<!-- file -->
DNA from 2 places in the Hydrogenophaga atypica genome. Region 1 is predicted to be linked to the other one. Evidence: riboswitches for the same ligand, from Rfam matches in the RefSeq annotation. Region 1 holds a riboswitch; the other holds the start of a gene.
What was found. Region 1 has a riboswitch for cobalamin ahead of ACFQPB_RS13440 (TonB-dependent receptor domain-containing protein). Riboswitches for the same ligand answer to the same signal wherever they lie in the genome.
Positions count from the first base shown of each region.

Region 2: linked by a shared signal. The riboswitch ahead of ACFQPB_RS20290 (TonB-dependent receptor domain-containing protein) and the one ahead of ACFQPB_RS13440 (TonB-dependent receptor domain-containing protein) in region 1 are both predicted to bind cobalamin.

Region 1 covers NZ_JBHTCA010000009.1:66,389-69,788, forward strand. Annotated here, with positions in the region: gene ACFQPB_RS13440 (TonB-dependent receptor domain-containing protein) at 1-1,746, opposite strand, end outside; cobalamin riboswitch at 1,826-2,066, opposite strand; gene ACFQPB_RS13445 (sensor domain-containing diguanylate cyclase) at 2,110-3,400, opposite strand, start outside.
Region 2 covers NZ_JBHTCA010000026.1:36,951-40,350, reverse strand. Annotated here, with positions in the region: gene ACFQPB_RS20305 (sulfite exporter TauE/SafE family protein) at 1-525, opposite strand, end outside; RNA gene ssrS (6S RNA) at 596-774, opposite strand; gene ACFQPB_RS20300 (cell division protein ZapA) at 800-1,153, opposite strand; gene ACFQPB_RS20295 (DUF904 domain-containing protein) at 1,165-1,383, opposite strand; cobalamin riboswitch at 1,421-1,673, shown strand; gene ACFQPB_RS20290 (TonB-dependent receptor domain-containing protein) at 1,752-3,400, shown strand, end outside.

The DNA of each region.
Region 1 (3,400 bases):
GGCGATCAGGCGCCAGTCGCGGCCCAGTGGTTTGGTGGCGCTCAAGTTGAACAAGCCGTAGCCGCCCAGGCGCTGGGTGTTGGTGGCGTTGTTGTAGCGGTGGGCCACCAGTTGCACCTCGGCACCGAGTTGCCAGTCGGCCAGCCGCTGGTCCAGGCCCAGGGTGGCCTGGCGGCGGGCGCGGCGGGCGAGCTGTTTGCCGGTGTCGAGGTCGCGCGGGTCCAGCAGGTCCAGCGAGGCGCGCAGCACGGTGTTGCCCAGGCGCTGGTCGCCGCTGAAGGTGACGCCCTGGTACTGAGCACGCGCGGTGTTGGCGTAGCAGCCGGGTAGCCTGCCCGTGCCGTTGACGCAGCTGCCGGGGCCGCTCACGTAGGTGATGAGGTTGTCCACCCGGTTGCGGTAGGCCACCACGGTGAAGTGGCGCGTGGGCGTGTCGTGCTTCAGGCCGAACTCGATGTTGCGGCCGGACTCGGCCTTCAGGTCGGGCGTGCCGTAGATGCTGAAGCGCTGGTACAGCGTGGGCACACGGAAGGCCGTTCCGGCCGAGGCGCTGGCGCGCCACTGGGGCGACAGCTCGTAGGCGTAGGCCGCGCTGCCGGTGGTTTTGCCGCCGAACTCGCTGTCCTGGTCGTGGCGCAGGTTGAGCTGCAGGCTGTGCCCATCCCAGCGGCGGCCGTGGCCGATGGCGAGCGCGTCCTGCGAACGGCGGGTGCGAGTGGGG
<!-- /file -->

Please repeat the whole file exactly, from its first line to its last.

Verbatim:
DNA from 2 places in the Hydrogenophaga atypica genome. Region 1 is predicted to be linked to the other one. Evidence: riboswitches for the same ligand, from Rfam matches in the RefSeq annotation. Region 1 holds a riboswitch; the other holds the start of a gene.
What was found. Region 1 has a riboswitch for cobalamin ahead of ACFQPB_RS13440 (TonB-dependent receptor domain-containing protein). Riboswitches for the same ligand answer to the same signal wherever they lie in the genome.
Positions count from the first base shown of each region.

Region 2: linked by a shared signal. The riboswitch ahead of ACFQPB_RS20290 (TonB-dependent receptor domain-containing protein) and the one ahead of ACFQPB_RS13440 (TonB-dependent receptor domain-containing protein) in region 1 are both predicted to bind cobalamin.

Region 1 covers NZ_JBHTCA010000009.1:66,389-69,788, forward strand. Annotated here, with positions in the region: gene ACFQPB_RS13440 (TonB-dependent receptor domain-containing protein) at 1-1,746, opposite strand, end outside; cobalamin riboswitch at 1,826-2,066, opposite strand; gene ACFQPB_RS13445 (sensor domain-containing diguanylate cyclase) at 2,110-3,400, opposite strand, start outside.
Region 2 covers NZ_JBHTCA010000026.1:36,951-40,350, reverse strand. Annotated here, with positions in the region: gene ACFQPB_RS20305 (sulfite exporter TauE/SafE family protein) at 1-525, opposite strand, end outside; RNA gene ssrS (6S RNA) at 596-774, opposite strand; gene ACFQPB_RS20300 (cell division protein ZapA) at 800-1,153, opposite strand; gene ACFQPB_RS20295 (DUF904 domain-containing protein) at 1,165-1,383, opposite strand; cobalamin riboswitch at 1,421-1,673, shown strand; gene ACFQPB_RS20290 (TonB-dependent receptor domain-containing protein) at 1,752-3,400, shown strand, end outside.

The DNA of each region.
Region 1 (3,400 bases):
GGCGATCAGGCGCCAGTCGCGGCCCAGTGGTTTGGTGGCGCTCAAGTTGAACAAGCCGTAGCCGCCCAGGCGCTGGGTGTTGGTGGCGTTGTTGTAGCGGTGGGCCACCAGTTGCACCTCGGCACCGAGTTGCCAGTCGGCCAGCCGCTGGTCCAGGCCCAGGGTGGCCTGGCGGCGGGCGCGGCGGGCGAGCTGTTTGCCGGTGTCGAGGTCGCGCGGGTCCAGCAGGTCCAGCGAGGCGCGCAGCACGGTGTTGCCCAGGCGCTGGTCGCCGCTGAAGGTGACGCCCTGGTACTGAGCACGCGCGGTGTTGGCGTAGCAGCCGGGTAGCCTGCCCGTGCCGTTGACGCAGCTGCCGGGGCCGCTCACGTAGGTGATGAGGTTGTCCACCCGGTTGCGGTAGGCCACCACGGTGAAGTGGCGCGTGGGCGTGTCGTGCTTCAGGCCGAACTCGATGTTGCGGCCGGACTCGGCCTTCAGGTCGGGCGTGCCGTAGATGCTGAAGCGCTGGTACAGCGTGGGCACACGGAAGGCCGTTCCGGCCGAGGCGCTGGCGCGCCACTGGGGCGACAGCTCGTAGGCGTAGGCCGCGCTGCCGGTGGTTTTGCCGCCGAACTCGCTGTCCTGGTCGTGGCGCAGGTTGAGCTGCAGGCTGTGCCCATCCCAGCGGCGGCCGTGGCCGATGGCGAGCGCGTCCTGCGAACGGCGGGTGCGAGTGGGG